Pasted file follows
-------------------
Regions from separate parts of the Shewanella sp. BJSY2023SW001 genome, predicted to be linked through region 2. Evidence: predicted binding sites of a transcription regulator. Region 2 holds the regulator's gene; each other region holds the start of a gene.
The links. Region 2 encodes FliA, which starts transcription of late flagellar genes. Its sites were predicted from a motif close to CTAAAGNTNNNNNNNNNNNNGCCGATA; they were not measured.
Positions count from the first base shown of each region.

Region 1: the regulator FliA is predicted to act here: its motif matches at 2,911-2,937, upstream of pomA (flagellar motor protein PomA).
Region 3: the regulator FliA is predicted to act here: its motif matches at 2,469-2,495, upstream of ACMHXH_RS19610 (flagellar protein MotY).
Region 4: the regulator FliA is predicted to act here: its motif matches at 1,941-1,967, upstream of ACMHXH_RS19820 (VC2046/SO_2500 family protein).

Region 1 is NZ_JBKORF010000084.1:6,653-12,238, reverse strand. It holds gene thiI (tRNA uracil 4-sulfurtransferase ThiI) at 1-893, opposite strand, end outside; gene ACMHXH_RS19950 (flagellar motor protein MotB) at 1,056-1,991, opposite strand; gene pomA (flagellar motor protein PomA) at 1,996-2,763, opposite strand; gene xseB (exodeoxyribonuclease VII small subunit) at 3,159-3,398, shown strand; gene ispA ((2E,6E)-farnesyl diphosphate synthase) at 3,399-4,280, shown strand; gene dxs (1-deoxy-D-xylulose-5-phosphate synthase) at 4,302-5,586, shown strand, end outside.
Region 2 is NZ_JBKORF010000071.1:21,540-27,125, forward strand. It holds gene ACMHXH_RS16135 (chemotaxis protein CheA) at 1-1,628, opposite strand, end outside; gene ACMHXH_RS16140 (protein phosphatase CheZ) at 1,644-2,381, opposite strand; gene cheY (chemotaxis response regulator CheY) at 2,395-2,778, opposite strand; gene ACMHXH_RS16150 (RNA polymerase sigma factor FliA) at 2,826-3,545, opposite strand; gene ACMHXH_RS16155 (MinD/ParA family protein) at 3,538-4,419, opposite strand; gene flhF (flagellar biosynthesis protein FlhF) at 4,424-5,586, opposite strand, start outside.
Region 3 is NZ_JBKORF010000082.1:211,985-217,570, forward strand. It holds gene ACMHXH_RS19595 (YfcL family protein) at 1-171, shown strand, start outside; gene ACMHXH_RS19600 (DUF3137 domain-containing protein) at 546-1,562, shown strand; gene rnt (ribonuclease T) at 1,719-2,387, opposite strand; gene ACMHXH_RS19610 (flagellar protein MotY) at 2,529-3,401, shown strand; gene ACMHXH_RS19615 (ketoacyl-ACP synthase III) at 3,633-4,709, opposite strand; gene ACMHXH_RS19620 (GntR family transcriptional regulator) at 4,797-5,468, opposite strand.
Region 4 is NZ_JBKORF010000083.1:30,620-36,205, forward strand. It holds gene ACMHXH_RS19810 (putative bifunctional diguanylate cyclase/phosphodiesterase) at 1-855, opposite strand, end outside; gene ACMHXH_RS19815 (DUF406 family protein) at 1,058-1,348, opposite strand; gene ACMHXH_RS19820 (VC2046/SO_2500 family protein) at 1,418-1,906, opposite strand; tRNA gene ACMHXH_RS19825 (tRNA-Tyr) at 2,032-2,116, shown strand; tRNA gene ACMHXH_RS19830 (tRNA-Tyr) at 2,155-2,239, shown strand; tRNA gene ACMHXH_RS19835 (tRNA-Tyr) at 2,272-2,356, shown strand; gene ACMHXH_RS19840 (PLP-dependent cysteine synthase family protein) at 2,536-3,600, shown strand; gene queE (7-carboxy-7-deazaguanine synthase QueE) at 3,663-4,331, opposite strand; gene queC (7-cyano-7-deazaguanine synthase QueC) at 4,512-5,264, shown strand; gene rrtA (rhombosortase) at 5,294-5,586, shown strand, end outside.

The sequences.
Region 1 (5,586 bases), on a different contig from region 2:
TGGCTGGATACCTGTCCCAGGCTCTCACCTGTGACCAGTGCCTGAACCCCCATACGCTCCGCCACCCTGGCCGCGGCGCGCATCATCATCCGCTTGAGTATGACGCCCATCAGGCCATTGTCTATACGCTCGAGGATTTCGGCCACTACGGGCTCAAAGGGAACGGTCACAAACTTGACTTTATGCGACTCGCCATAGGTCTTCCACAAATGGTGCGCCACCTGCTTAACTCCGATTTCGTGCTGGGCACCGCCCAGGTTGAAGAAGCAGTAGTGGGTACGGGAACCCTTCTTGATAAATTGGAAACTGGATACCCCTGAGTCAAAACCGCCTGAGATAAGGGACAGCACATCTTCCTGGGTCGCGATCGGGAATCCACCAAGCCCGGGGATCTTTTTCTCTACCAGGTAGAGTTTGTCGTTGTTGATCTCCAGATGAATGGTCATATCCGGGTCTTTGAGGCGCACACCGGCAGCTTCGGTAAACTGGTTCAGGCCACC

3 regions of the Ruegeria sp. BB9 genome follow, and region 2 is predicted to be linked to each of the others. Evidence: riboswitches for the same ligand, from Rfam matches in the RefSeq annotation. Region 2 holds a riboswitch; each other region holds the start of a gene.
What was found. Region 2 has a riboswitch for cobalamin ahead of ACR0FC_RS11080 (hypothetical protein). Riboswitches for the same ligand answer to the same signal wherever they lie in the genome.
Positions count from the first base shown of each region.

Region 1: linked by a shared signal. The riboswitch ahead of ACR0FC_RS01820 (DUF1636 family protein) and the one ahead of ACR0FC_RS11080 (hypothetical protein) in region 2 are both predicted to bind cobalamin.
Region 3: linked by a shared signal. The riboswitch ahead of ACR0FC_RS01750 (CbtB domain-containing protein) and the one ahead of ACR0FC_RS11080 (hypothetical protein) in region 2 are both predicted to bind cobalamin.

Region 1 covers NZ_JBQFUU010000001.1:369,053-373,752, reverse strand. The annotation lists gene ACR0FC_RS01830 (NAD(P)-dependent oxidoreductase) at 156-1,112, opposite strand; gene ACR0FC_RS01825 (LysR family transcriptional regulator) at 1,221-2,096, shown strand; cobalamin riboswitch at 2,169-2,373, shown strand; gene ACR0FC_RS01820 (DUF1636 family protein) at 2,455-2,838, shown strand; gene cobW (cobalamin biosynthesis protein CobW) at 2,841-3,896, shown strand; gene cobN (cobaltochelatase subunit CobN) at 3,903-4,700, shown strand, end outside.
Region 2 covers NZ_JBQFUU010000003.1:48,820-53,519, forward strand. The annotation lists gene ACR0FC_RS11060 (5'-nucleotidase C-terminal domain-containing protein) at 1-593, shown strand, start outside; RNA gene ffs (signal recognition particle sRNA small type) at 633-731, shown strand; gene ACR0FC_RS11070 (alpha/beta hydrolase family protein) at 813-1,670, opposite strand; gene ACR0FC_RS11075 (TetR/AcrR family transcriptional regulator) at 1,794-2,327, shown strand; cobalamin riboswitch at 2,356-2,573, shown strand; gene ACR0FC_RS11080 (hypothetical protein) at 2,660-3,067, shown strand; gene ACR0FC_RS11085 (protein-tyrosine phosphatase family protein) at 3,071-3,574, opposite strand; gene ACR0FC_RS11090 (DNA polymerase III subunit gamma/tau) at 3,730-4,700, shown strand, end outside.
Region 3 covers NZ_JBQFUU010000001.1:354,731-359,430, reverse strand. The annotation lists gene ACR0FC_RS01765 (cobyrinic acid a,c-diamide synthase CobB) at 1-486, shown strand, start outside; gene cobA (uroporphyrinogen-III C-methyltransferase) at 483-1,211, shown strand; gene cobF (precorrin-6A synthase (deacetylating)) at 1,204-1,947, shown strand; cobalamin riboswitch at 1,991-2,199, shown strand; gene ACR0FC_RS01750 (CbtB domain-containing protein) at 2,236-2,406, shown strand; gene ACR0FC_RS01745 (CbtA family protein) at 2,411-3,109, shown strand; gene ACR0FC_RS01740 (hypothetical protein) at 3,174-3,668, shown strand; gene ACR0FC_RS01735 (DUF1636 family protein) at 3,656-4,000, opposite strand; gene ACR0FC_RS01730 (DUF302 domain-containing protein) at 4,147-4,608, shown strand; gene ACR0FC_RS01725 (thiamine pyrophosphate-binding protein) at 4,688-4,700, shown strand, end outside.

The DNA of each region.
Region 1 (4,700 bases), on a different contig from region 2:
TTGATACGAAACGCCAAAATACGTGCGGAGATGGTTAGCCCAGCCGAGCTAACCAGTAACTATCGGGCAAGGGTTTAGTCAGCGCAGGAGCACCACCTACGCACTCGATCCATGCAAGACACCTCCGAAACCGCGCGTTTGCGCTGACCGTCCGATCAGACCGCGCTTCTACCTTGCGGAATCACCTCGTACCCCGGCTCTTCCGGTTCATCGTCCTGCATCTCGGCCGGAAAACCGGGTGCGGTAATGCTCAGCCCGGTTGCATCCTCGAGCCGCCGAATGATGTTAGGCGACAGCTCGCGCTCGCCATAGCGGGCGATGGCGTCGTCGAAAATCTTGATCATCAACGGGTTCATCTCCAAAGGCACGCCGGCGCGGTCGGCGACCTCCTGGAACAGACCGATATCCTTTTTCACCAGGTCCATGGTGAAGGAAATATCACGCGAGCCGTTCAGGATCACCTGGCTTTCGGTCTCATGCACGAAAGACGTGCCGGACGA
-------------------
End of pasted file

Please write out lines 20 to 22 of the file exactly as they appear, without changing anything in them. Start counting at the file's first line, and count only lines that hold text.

Region 2 covers NZ_JBQFUU010000003.1:48,820-53,519, forward strand. The annotation lists gene ACR0FC_RS11060 (5'-nucleotidase C-terminal domain-containing protein) at 1-593, shown strand, start outside; RNA gene ffs (signal recognition particle sRNA small type) at 633-731, shown strand; gene ACR0FC_RS11070 (alpha/beta hydrolase family protein) at 813-1,670, opposite strand; gene ACR0FC_RS11075 (TetR/AcrR family transcriptional regulator) at 1,794-2,327, shown strand; cobalamin riboswitch at 2,356-2,573, shown strand; gene ACR0FC_RS11080 (hypothetical protein) at 2,660-3,067, shown strand; gene ACR0FC_RS11085 (protein-tyrosine phosphatase family protein) at 3,071-3,574, opposite strand; gene ACR0FC_RS11090 (DNA polymerase III subunit gamma/tau) at 3,730-4,700, shown strand, end outside.
Region 3 covers NZ_JBQFUU010000001.1:354,731-359,430, reverse strand. The annotation lists gene ACR0FC_RS01765 (cobyrinic acid a,c-diamide synthase CobB) at 1-486, shown strand, start outside; gene cobA (uroporphyrinogen-III C-methyltransferase) at 483-1,211, shown strand; gene cobF (precorrin-6A synthase (deacetylating)) at 1,204-1,947, shown strand; cobalamin riboswitch at 1,991-2,199, shown strand; gene ACR0FC_RS01750 (CbtB domain-containing protein) at 2,236-2,406, shown strand; gene ACR0FC_RS01745 (CbtA family protein) at 2,411-3,109, shown strand; gene ACR0FC_RS01740 (hypothetical protein) at 3,174-3,668, shown strand; gene ACR0FC_RS01735 (DUF1636 family protein) at 3,656-4,000, opposite strand; gene ACR0FC_RS01730 (DUF302 domain-containing protein) at 4,147-4,608, shown strand; gene ACR0FC_RS01725 (thiamine pyrophosphate-binding protein) at 4,688-4,700, shown strand, end outside.

The DNA of each region.